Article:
(Originally Broadcast 27 March 2013.)
The performance of the international humanitarian system has been under the scrutiny of a number of evaluative reports in recent months – particularly in relation to its actions and inactions in Sri Lanka, 2009. Notably, the reports present a steadfast recognition that lessons must be learned within and across organizations. However, how such conclusions will be integrated in practice still remains unclear.
Faced with a state apparatus determined to dictate the parameters of access while simultaneously unable or unwilling to protect the population, the international humanitarian community has often been unable to act in a strategic, coordinated manner. Fingers have been pointed at staff that “had insufficient political expertise and experience in armed conflicts and in human rights,” and were “not given sufficient policy and political support.”
Ensuring that field-based staff has the necessary skills and support to make tough choices is, of course, of great importance. However, there are also several underlying questions that point to far larger tasks than capacity building. While recognizing many of the failures in response, some have gone as far as to question if different decisions would have been made if given the chance.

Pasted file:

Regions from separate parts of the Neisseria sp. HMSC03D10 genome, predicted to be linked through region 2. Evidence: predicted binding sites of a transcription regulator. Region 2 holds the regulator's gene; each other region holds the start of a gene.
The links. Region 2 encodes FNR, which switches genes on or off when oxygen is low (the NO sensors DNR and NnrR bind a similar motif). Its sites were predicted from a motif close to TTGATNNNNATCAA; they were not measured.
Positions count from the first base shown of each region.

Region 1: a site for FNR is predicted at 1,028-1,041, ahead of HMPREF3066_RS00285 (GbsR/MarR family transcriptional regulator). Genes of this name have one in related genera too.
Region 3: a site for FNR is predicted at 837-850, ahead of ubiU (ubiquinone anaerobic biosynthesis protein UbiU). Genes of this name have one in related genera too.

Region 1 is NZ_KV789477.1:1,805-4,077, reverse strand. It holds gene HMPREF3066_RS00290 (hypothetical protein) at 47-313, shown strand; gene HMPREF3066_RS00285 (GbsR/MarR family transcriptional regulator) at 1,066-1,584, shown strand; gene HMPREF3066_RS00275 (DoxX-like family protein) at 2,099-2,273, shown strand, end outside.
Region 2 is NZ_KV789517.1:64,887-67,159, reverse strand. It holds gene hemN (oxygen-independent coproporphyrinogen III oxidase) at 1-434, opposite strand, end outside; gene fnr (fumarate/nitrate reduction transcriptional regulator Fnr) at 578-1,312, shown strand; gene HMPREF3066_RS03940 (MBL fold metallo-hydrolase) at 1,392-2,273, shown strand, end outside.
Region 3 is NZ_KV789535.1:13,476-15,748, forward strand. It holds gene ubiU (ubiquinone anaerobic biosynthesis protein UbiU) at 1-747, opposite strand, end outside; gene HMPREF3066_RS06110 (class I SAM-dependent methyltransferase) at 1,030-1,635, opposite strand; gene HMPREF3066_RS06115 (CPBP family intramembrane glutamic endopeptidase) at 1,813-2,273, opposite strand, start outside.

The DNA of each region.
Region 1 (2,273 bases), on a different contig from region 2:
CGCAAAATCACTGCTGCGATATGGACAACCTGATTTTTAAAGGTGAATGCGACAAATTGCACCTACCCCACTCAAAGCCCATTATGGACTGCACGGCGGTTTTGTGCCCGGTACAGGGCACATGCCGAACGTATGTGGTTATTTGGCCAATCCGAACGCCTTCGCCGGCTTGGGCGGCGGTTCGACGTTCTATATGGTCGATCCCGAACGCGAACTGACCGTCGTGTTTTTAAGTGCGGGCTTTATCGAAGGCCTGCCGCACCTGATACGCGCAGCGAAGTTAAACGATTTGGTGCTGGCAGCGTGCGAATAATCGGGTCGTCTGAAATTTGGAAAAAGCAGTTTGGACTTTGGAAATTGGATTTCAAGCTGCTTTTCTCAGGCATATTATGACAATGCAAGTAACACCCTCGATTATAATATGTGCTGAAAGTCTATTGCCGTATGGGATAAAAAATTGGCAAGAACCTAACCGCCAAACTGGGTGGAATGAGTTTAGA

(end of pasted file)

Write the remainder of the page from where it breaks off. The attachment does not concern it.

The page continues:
Within this debate, there is an implicit tension between protection mandates and the aversion of humanitarian agencies to engage in ways that may be deemed political. Ensuring physical access is often prioritized and assumed to be, by default, a sufficient contribution to the population, in the absence of a clear conception of humanitarian protection. Speaking out is deemed by some humanitarians to be a political act in itself and in contradiction to the humanitarian principles. While protection strategies aimed at reducing conflict and changing behavior are indeed political, so too is silence. In order to minimize the negative impact of crisis of similar character in the future, the humanitarian system must work to more clearly define, assesses, and addresses protection in its response.
In this context, our panel of experts will address the following questions:
1. Do humanitarian organizations have a role to play in influencing how a crisis plays out? What options do humanitarian actors have when they are being instrumentalised for policies of abuse?
2. What systematic weaknesses within the humanitarian system were revealed by the international response to the crisis in Sri Lanka? What can be done to address these? How does the international system learn lessons and adapt to changing field realities?
3. How could these lessons be applied to present-day crises? Is it possible to develop operational best practices without first addressing the perceived constraints of humanitarian principles?
-Sir John Holmes, Director, The Ditchley Foundation.
-Louise Aubin, Deputy Director, UNHCR Division of International Protection.
-Roger Nash, Independent Consultant.
-Christina Blunt, Senior Project Coordinator, Harvard Program on Humanitarian Policy and Conflict Research (HPCR)
-Vincenzo Bollettino, Executive Director, Harvard Humanitarian Initiative (HHI)